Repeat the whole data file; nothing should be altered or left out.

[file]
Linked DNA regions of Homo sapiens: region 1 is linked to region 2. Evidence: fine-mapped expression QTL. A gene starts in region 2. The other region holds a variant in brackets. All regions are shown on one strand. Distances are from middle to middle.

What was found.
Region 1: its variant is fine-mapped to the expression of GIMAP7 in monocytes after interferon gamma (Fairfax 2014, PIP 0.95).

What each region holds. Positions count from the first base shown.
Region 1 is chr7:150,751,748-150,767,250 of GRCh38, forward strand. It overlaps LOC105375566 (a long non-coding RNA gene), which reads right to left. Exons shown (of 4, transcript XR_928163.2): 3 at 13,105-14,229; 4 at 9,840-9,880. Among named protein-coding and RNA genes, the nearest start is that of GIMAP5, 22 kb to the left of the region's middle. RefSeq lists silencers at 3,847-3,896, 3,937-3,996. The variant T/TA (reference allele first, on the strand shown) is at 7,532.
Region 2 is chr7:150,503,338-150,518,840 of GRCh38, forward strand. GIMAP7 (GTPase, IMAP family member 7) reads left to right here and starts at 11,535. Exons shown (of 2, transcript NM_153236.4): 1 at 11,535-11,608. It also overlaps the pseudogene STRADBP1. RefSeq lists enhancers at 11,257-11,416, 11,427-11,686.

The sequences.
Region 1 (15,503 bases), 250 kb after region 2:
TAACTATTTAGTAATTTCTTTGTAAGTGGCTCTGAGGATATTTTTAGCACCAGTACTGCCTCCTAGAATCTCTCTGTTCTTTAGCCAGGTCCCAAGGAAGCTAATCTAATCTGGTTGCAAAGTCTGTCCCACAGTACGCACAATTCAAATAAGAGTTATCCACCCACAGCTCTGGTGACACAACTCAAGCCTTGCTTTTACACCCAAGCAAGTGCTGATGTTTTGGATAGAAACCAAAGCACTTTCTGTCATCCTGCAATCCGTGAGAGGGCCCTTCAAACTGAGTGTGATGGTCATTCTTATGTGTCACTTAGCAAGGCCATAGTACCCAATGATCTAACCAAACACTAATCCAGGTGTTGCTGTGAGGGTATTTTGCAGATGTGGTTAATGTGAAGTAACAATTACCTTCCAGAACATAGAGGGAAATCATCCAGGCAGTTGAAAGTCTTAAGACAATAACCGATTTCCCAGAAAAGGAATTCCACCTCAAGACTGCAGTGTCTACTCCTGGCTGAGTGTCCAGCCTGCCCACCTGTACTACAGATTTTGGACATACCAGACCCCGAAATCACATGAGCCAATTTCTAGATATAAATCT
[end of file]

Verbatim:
Linked DNA regions of Homo sapiens: region 1 is linked to region 2. Evidence: fine-mapped expression QTL. A gene starts in region 2. The other region holds a variant in brackets. All regions are shown on one strand. Distances are from middle to middle.

What was found.
Region 1: its variant is fine-mapped to the expression of GIMAP7 in monocytes after interferon gamma (Fairfax 2014, PIP 0.95).

What each region holds. Positions count from the first base shown.
Region 1 is chr7:150,751,748-150,767,250 of GRCh38, forward strand. It overlaps LOC105375566 (a long non-coding RNA gene), which reads right to left. Exons shown (of 4, transcript XR_928163.2): 3 at 13,105-14,229; 4 at 9,840-9,880. Among named protein-coding and RNA genes, the nearest start is that of GIMAP5, 22 kb to the left of the region's middle. RefSeq lists silencers at 3,847-3,896, 3,937-3,996. The variant T/TA (reference allele first, on the strand shown) is at 7,532.
Region 2 is chr7:150,503,338-150,518,840 of GRCh38, forward strand. GIMAP7 (GTPase, IMAP family member 7) reads left to right here and starts at 11,535. Exons shown (of 2, transcript NM_153236.4): 1 at 11,535-11,608. It also overlaps the pseudogene STRADBP1. RefSeq lists enhancers at 11,257-11,416, 11,427-11,686.

The sequences.
Region 1 (15,503 bases), 250 kb after region 2:
TAACTATTTAGTAATTTCTTTGTAAGTGGCTCTGAGGATATTTTTAGCACCAGTACTGCCTCCTAGAATCTCTCTGTTCTTTAGCCAGGTCCCAAGGAAGCTAATCTAATCTGGTTGCAAAGTCTGTCCCACAGTACGCACAATTCAAATAAGAGTTATCCACCCACAGCTCTGGTGACACAACTCAAGCCTTGCTTTTACACCCAAGCAAGTGCTGATGTTTTGGATAGAAACCAAAGCACTTTCTGTCATCCTGCAATCCGTGAGAGGGCCCTTCAAACTGAGTGTGATGGTCATTCTTATGTGTCACTTAGCAAGGCCATAGTACCCAATGATCTAACCAAACACTAATCCAGGTGTTGCTGTGAGGGTATTTTGCAGATGTGGTTAATGTGAAGTAACAATTACCTTCCAGAACATAGAGGGAAATCATCCAGGCAGTTGAAAGTCTTAAGACAATAACCGATTTCCCAGAAAAGGAATTCCACCTCAAGACTGCAGTGTCTACTCCTGGCTGAGTGTCCAGCCTGCCCACCTGTACTACAGATTTTGGACATACCAGACCCCGAAATCACATGAGCCAATTTCTAGATATAAATCT